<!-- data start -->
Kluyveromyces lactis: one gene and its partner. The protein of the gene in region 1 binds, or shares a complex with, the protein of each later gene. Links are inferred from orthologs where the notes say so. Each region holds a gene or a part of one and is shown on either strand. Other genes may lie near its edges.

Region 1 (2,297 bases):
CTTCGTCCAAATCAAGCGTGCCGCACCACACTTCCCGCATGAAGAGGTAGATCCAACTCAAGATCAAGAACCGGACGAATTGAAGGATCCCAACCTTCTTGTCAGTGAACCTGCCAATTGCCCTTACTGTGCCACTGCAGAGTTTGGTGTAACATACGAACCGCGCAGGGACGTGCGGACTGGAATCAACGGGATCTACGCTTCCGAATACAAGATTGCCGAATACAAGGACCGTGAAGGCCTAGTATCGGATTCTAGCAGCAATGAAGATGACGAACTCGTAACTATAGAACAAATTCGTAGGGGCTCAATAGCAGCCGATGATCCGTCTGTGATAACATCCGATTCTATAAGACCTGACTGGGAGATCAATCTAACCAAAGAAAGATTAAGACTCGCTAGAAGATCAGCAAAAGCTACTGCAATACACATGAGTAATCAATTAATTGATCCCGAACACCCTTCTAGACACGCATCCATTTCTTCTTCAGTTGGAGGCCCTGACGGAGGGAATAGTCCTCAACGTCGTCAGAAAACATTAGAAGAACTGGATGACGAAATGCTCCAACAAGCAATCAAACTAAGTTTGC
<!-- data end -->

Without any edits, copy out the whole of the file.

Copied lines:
Kluyveromyces lactis: one gene and its partner. The protein of the gene in region 1 binds, or shares a complex with, the protein of each later gene. Links are inferred from orthologs where the notes say so. Each region holds a gene or a part of one and is shown on either strand. Other genes may lie near its edges.

Region 1 (2,297 bases):
CTTCGTCCAAATCAAGCGTGCCGCACCACACTTCCCGCATGAAGAGGTAGATCCAACTCAAGATCAAGAACCGGACGAATTGAAGGATCCCAACCTTCTTGTCAGTGAACCTGCCAATTGCCCTTACTGTGCCACTGCAGAGTTTGGTGTAACATACGAACCGCGCAGGGACGTGCGGACTGGAATCAACGGGATCTACGCTTCCGAATACAAGATTGCCGAATACAAGGACCGTGAAGGCCTAGTATCGGATTCTAGCAGCAATGAAGATGACGAACTCGTAACTATAGAACAAATTCGTAGGGGCTCAATAGCAGCCGATGATCCGTCTGTGATAACATCCGATTCTATAAGACCTGACTGGGAGATCAATCTAACCAAAGAAAGATTAAGACTCGCTAGAAGATCAGCAAAAGCTACTGCAATACACATGAGTAATCAATTAATTGATCCCGAACACCCTTCTAGACACGCATCCATTTCTTCTTCAGTTGGAGGCCCTGACGGAGGGAATAGTCCTCAACGTCGTCAGAAAACATTAGAAGAACTGGATGACGAAATGCTCCAACAAGCAATCAAACTAAGTTTGC